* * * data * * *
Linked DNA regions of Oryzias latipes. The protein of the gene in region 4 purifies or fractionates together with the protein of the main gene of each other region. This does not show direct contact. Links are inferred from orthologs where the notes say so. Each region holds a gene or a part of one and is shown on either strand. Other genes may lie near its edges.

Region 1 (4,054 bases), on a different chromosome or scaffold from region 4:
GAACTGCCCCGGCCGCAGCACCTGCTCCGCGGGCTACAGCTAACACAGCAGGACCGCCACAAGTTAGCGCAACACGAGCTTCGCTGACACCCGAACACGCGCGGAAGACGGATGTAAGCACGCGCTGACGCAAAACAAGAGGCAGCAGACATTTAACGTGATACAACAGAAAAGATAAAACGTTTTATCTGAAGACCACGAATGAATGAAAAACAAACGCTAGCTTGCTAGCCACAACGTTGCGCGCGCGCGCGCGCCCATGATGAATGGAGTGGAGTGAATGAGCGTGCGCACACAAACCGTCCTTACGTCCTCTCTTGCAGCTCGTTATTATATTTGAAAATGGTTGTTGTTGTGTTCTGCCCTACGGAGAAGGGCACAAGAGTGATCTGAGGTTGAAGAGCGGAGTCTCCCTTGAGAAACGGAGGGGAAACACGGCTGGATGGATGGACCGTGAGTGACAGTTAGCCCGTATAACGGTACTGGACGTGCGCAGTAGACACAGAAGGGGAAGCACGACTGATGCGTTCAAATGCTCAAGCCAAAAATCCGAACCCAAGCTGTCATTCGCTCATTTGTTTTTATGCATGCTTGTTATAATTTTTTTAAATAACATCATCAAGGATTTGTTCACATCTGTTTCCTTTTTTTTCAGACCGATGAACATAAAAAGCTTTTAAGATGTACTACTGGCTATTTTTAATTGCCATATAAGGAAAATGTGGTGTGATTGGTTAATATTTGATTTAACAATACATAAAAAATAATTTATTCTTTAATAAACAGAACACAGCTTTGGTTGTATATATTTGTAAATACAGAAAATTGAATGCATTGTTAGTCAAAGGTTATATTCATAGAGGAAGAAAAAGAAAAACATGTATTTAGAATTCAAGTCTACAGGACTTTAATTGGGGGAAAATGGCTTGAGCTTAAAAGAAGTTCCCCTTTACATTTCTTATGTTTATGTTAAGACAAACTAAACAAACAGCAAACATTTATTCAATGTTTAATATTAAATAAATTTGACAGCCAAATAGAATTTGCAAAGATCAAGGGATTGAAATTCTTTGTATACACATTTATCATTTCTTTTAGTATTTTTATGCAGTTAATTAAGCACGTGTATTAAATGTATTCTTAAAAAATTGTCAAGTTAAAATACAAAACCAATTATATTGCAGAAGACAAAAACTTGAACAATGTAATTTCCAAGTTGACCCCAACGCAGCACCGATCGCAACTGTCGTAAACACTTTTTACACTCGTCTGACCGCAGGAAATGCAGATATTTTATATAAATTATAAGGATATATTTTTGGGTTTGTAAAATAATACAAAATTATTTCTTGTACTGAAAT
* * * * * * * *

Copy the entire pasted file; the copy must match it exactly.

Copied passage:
Linked DNA regions of Oryzias latipes. The protein of the gene in region 4 purifies or fractionates together with the protein of the main gene of each other region. This does not show direct contact. Links are inferred from orthologs where the notes say so. Each region holds a gene or a part of one and is shown on either strand. Other genes may lie near its edges.

Region 1 (4,054 bases), on a different chromosome or scaffold from region 4:
GAACTGCCCCGGCCGCAGCACCTGCTCCGCGGGCTACAGCTAACACAGCAGGACCGCCACAAGTTAGCGCAACACGAGCTTCGCTGACACCCGAACACGCGCGGAAGACGGATGTAAGCACGCGCTGACGCAAAACAAGAGGCAGCAGACATTTAACGTGATACAACAGAAAAGATAAAACGTTTTATCTGAAGACCACGAATGAATGAAAAACAAACGCTAGCTTGCTAGCCACAACGTTGCGCGCGCGCGCGCGCCCATGATGAATGGAGTGGAGTGAATGAGCGTGCGCACACAAACCGTCCTTACGTCCTCTCTTGCAGCTCGTTATTATATTTGAAAATGGTTGTTGTTGTGTTCTGCCCTACGGAGAAGGGCACAAGAGTGATCTGAGGTTGAAGAGCGGAGTCTCCCTTGAGAAACGGAGGGGAAACACGGCTGGATGGATGGACCGTGAGTGACAGTTAGCCCGTATAACGGTACTGGACGTGCGCAGTAGACACAGAAGGGGAAGCACGACTGATGCGTTCAAATGCTCAAGCCAAAAATCCGAACCCAAGCTGTCATTCGCTCATTTGTTTTTATGCATGCTTGTTATAATTTTTTTAAATAACATCATCAAGGATTTGTTCACATCTGTTTCCTTTTTTTTCAGACCGATGAACATAAAAAGCTTTTAAGATGTACTACTGGCTATTTTTAATTGCCATATAAGGAAAATGTGGTGTGATTGGTTAATATTTGATTTAACAATACATAAAAAATAATTTATTCTTTAATAAACAGAACACAGCTTTGGTTGTATATATTTGTAAATACAGAAAATTGAATGCATTGTTAGTCAAAGGTTATATTCATAGAGGAAGAAAAAGAAAAACATGTATTTAGAATTCAAGTCTACAGGACTTTAATTGGGGGAAAATGGCTTGAGCTTAAAAGAAGTTCCCCTTTACATTTCTTATGTTTATGTTAAGACAAACTAAACAAACAGCAAACATTTATTCAATGTTTAATATTAAATAAATTTGACAGCCAAATAGAATTTGCAAAGATCAAGGGATTGAAATTCTTTGTATACACATTTATCATTTCTTTTAGTATTTTTATGCAGTTAATTAAGCACGTGTATTAAATGTATTCTTAAAAAATTGTCAAGTTAAAATACAAAACCAATTATATTGCAGAAGACAAAAACTTGAACAATGTAATTTCCAAGTTGACCCCAACGCAGCACCGATCGCAACTGTCGTAAACACTTTTTACACTCGTCTGACCGCAGGAAATGCAGATATTTTATATAAATTATAAGGATATATTTTTGGGTTTGTAAAATAATACAAAATTATTTCTTGTACTGAAAT